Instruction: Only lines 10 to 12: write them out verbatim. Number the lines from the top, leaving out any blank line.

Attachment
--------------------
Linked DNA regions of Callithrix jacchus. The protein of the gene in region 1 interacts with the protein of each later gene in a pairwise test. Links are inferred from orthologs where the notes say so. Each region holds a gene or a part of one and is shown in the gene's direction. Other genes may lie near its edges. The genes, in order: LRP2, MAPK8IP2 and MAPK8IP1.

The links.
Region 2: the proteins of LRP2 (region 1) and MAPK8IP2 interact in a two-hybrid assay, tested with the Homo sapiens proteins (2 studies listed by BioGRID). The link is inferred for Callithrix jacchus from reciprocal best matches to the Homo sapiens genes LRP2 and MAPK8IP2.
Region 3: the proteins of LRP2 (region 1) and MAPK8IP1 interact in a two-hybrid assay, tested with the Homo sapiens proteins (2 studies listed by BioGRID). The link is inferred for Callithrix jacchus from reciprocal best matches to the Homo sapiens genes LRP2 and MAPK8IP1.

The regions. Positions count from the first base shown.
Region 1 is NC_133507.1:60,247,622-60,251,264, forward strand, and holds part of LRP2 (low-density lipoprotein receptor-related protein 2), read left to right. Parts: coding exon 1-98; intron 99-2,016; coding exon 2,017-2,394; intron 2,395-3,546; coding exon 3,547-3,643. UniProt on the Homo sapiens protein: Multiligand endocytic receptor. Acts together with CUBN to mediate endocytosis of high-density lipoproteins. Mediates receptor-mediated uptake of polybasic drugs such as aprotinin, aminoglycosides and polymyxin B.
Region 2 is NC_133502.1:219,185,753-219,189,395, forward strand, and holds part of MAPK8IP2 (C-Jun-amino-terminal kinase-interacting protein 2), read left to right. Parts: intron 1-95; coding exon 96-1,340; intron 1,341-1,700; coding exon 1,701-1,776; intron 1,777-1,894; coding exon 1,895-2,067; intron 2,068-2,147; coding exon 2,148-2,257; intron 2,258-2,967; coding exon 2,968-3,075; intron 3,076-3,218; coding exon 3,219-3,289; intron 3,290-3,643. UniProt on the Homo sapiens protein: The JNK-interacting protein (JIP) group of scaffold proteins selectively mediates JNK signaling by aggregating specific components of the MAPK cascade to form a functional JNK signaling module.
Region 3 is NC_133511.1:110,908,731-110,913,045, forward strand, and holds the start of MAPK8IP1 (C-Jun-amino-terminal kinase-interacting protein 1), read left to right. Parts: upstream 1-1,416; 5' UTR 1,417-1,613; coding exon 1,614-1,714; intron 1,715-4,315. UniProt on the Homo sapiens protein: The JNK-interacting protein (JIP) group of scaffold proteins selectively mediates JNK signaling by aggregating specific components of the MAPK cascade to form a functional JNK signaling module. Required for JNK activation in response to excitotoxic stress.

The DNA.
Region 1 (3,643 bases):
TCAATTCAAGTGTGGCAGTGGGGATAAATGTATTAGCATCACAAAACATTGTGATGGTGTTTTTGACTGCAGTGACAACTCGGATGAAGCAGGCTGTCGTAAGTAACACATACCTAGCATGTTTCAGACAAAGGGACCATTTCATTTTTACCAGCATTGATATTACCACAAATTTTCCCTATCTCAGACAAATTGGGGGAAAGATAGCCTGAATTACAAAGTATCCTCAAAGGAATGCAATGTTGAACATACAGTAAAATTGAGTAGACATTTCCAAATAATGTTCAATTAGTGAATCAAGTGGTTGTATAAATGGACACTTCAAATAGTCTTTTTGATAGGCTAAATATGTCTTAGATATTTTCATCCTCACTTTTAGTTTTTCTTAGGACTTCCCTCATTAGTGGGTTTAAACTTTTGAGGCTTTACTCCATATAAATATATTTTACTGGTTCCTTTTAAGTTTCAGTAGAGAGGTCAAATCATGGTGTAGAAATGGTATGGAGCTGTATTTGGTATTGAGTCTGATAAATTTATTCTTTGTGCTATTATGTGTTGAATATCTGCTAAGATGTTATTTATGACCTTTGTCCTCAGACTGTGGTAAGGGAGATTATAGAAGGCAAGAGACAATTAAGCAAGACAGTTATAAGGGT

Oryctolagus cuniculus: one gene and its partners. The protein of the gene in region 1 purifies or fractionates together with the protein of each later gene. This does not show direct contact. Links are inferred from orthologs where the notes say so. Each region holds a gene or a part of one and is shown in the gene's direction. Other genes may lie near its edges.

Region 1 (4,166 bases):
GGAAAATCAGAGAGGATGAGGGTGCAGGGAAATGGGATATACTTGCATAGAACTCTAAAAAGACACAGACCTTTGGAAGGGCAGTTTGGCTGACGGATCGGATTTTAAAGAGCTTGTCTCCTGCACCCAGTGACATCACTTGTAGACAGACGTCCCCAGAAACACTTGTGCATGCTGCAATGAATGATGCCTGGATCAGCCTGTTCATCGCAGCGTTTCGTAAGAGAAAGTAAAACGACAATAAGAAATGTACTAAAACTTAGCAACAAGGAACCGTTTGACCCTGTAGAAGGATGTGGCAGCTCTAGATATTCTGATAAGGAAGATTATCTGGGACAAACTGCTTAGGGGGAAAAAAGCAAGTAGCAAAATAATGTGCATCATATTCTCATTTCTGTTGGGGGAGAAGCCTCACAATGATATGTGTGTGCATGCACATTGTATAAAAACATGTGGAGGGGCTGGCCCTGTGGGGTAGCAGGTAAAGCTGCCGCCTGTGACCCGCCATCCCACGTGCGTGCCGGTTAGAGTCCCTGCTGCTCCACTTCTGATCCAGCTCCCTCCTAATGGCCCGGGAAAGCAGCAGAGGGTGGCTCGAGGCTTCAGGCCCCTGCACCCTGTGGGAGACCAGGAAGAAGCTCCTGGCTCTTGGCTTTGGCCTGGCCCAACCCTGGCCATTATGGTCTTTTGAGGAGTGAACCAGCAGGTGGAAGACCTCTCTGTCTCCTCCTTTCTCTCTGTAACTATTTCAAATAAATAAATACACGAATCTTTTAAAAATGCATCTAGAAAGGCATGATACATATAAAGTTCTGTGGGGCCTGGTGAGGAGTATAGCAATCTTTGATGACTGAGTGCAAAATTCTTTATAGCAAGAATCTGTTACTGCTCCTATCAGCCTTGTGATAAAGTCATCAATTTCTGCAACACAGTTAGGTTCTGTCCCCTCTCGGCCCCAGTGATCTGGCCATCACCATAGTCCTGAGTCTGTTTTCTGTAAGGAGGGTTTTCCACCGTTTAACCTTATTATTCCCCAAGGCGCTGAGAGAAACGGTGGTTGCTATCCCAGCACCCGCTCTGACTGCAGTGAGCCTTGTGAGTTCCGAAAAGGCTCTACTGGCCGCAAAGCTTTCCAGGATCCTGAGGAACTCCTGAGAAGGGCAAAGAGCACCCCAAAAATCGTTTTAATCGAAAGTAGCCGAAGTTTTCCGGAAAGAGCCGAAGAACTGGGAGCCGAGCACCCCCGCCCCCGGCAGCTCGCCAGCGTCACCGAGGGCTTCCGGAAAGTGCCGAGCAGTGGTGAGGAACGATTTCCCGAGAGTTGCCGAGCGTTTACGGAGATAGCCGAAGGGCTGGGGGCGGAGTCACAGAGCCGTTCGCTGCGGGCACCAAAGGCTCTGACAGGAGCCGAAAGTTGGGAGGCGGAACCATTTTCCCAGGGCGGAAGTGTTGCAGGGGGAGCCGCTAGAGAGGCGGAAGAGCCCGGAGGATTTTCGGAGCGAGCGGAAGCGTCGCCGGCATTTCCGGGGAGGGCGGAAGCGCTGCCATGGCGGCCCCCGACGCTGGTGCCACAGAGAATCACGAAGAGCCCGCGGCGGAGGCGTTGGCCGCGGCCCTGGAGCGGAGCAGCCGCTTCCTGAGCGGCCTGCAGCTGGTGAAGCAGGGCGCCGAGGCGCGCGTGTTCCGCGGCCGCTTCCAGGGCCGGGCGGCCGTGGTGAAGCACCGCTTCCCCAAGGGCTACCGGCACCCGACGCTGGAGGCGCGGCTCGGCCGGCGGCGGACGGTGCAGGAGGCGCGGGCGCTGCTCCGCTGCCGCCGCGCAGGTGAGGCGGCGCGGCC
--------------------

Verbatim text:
Region 1 (3,643 bases):
TCAATTCAAGTGTGGCAGTGGGGATAAATGTATTAGCATCACAAAACATTGTGATGGTGTTTTTGACTGCAGTGACAACTCGGATGAAGCAGGCTGTCGTAAGTAACACATACCTAGCATGTTTCAGACAAAGGGACCATTTCATTTTTACCAGCATTGATATTACCACAAATTTTCCCTATCTCAGACAAATTGGGGGAAAGATAGCCTGAATTACAAAGTATCCTCAAAGGAATGCAATGTTGAACATACAGTAAAATTGAGTAGACATTTCCAAATAATGTTCAATTAGTGAATCAAGTGGTTGTATAAATGGACACTTCAAATAGTCTTTTTGATAGGCTAAATATGTCTTAGATATTTTCATCCTCACTTTTAGTTTTTCTTAGGACTTCCCTCATTAGTGGGTTTAAACTTTTGAGGCTTTACTCCATATAAATATATTTTACTGGTTCCTTTTAAGTTTCAGTAGAGAGGTCAAATCATGGTGTAGAAATGGTATGGAGCTGTATTTGGTATTGAGTCTGATAAATTTATTCTTTGTGCTATTATGTGTTGAATATCTGCTAAGATGTTATTTATGACCTTTGTCCTCAGACTGTGGTAAGGGAGATTATAGAAGGCAAGAGACAATTAAGCAAGACAGTTATAAGGGT

Oryctolagus cuniculus: one gene and its partners. The protein of the gene in region 1 purifies or fractionates together with the protein of each later gene. This does not show direct contact. Links are inferred from orthologs where the notes say so. Each region holds a gene or a part of one and is shown in the gene's direction. Other genes may lie near its edges.